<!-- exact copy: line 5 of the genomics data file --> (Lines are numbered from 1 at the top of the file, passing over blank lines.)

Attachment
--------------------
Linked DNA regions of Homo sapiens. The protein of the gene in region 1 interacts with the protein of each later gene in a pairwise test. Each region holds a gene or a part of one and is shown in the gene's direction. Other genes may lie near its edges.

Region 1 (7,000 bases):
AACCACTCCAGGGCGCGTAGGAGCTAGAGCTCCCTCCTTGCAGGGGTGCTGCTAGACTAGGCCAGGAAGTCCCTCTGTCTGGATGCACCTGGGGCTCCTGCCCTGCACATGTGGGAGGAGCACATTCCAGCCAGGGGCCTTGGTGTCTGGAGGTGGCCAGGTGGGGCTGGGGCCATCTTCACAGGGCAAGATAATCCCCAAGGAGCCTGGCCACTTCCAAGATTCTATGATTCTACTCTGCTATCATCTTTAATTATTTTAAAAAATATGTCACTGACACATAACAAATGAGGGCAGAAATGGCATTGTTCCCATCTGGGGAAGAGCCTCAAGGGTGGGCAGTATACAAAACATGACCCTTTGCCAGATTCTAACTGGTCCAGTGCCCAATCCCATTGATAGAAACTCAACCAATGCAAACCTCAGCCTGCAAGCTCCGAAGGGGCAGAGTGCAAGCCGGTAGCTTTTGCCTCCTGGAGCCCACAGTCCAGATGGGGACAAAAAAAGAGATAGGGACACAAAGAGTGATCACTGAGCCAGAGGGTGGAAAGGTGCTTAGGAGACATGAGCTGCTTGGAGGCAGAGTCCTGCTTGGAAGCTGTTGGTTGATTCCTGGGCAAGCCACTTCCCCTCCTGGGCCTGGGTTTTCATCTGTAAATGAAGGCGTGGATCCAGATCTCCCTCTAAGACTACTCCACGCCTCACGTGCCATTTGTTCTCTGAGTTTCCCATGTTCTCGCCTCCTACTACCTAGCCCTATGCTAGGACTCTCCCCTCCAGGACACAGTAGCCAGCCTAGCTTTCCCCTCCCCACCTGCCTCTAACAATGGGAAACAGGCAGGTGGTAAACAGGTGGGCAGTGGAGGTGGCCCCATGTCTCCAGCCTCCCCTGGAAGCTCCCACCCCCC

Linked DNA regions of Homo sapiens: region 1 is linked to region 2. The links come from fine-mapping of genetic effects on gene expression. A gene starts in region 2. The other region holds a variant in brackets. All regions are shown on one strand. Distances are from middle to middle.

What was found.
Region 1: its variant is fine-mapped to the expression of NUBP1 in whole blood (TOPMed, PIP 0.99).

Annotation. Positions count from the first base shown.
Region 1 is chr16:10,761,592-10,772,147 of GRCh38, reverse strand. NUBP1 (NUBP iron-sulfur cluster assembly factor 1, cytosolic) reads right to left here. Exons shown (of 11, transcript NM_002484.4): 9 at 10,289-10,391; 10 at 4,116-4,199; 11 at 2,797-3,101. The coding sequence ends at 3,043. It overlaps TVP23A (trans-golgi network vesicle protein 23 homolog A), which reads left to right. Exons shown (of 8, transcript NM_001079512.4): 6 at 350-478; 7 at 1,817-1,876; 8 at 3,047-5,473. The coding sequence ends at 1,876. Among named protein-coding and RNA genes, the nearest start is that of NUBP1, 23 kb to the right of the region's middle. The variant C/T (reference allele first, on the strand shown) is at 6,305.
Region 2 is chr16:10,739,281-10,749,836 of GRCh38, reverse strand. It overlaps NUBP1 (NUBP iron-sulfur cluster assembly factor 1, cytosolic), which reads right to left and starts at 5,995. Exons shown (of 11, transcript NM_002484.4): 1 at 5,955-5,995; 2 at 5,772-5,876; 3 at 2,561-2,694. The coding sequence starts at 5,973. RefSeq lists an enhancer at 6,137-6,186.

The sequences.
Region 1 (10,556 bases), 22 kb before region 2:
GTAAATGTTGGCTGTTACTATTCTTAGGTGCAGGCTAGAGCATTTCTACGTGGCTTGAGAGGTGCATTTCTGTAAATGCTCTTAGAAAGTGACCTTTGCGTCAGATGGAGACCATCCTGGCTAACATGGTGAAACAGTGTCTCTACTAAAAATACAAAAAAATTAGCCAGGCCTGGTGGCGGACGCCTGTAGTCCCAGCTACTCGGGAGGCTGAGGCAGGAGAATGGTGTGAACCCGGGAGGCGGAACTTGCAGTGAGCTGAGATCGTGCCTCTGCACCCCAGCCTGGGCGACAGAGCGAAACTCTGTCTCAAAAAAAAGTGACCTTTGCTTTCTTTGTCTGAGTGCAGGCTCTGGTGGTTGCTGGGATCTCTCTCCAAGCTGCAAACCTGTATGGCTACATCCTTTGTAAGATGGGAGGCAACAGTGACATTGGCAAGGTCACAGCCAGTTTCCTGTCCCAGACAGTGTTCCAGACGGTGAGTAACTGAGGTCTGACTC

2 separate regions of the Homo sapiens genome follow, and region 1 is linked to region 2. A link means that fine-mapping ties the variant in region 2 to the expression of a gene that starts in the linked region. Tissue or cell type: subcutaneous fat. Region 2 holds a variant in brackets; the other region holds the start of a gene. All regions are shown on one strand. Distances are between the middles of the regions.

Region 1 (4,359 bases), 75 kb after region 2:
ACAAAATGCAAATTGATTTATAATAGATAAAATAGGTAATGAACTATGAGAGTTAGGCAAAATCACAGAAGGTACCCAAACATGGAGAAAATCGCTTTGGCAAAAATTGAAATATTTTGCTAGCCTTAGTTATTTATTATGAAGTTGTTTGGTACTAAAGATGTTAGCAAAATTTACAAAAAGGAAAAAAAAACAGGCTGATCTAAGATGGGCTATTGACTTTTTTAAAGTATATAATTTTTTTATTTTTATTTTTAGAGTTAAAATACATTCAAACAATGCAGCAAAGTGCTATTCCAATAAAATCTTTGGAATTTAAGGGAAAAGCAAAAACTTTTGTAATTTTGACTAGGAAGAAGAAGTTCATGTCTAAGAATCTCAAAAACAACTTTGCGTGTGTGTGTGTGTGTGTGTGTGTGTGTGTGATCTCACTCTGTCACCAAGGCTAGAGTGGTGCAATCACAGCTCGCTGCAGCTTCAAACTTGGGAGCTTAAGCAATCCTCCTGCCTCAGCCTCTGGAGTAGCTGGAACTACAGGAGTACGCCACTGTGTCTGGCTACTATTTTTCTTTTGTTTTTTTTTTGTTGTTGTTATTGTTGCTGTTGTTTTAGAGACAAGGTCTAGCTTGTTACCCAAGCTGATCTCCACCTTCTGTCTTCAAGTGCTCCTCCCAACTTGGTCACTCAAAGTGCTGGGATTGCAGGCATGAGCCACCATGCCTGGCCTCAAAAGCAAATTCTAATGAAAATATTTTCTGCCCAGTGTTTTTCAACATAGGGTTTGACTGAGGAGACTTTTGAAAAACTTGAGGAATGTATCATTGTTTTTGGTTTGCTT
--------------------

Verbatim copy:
What was found.